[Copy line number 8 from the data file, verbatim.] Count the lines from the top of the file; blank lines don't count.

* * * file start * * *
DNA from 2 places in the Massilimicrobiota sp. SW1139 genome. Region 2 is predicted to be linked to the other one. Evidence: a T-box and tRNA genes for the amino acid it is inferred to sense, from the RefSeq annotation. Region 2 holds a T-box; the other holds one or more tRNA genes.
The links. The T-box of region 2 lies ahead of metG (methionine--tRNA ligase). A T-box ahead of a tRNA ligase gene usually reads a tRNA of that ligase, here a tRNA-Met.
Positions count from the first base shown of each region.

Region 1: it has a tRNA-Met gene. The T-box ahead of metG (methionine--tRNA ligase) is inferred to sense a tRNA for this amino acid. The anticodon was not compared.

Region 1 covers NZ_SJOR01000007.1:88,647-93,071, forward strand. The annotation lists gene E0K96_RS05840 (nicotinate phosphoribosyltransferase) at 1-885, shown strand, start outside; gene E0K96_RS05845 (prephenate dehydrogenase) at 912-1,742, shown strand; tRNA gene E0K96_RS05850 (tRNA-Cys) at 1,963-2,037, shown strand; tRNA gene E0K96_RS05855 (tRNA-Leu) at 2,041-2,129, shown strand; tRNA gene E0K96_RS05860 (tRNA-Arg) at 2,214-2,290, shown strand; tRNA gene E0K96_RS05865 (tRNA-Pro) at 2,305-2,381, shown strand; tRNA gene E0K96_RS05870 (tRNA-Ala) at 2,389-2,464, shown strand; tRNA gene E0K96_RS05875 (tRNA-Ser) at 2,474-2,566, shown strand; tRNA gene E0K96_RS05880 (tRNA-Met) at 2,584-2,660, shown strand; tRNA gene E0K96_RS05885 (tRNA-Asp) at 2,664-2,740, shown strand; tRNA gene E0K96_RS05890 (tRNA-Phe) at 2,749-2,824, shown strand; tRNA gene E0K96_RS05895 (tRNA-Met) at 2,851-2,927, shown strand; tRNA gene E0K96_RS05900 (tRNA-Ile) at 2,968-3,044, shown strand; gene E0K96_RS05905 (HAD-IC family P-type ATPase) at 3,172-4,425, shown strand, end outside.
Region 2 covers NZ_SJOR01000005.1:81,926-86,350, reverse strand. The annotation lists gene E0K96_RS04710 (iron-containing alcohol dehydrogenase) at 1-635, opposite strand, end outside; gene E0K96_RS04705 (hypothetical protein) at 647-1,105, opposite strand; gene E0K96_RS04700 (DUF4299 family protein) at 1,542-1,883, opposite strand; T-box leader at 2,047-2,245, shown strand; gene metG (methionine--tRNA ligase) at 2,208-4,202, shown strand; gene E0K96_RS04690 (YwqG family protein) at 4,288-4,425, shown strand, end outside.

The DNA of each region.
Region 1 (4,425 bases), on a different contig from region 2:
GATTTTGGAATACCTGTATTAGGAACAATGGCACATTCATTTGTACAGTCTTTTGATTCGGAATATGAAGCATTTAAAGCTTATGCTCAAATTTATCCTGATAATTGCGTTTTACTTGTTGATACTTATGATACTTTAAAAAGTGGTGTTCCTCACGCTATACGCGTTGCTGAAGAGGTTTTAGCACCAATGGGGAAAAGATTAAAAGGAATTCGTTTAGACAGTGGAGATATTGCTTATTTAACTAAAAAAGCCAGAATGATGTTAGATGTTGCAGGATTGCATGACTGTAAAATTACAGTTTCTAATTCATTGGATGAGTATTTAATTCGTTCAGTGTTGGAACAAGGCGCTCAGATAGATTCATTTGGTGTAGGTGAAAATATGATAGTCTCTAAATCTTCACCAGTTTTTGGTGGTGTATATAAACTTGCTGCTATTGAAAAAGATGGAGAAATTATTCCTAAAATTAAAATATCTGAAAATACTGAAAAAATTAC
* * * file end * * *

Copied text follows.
Region 1 (4,425 bases), on a different contig from region 2: